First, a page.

The U.S. Forest Service Gets a Mixed Bag from the U.S. Supreme Court
On Monday, the U.S. Supreme Court agreed to review the process by which the federal government measures the environmental impact of its land use plans, granting the U.S. Forest Service's appeal of a controversial Ninth Circuit decision which found a forest plan deficient for failing to analyze its impact on area fish species. (See United States Forest Service et al. v. Pacific Rivers Council et al., 689 F.3d 1012 (2012), cert. granted and motion granted 2013 U.S. LEXIS 2177 (U.S., Mar. 18, 2013).) The Forest Service argued that it had been held to an unfair standard because a broad programmatic environmental impact statement conducted for the proposed changes covering 11.5 million acres near the Sierra Nevada isn't required to go into as detailed an analysis as a study tied to a specific project.. The Forest Service also asserted that requiring such detailed analysis for a programmatic environmental document would increase compliance costs and slow the review process.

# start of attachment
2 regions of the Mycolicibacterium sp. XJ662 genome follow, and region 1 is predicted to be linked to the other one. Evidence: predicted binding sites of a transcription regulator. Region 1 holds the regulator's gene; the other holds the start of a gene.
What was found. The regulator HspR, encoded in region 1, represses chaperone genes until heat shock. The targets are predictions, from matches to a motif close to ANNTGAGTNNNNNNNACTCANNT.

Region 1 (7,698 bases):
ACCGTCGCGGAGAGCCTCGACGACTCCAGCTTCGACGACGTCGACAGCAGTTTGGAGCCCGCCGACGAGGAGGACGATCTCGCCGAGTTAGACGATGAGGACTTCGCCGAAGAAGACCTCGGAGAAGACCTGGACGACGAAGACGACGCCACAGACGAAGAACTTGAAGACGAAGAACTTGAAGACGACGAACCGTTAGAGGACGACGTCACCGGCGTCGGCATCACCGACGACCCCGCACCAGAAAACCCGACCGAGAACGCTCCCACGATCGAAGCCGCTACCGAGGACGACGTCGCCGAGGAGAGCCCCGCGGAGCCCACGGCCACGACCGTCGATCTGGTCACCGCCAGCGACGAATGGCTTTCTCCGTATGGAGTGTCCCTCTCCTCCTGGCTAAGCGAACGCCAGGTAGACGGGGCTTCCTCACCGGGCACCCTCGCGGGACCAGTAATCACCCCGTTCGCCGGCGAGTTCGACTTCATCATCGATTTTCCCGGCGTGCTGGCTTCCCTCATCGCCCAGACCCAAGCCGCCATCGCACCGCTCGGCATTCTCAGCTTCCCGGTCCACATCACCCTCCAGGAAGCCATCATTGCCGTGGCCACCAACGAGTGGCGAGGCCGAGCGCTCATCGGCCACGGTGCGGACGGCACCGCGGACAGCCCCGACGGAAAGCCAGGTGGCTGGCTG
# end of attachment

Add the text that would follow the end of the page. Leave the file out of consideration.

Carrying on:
The same day, the Supreme Court declined to review a controversial Ninth Circuit ruling that the U.S. Forest Service violated the Endangered Species Act by approving a small-scale gold prospecting operation in the Klamath River without consulting wildlife agencies. (See The New 49′ers, Inc. v. Karuk Tribe of California, 681 F.3d 1006 (2012), cert. denied 2013 U.S. LEXIS 2256 (U.S., Mar. 18, 2013).) The Ninth Circuit (en banc) determined that the Forest Service ranger’s approval of the prospector’s “notice of intent” to engage in mining activities which included sucking up sediment from the riverbed to look for gold, an activity that would likely negatively impact endangered salmon in the river, constituted a discretionary act triggering the consultation requirement under the Endangered Species Act.ShareThis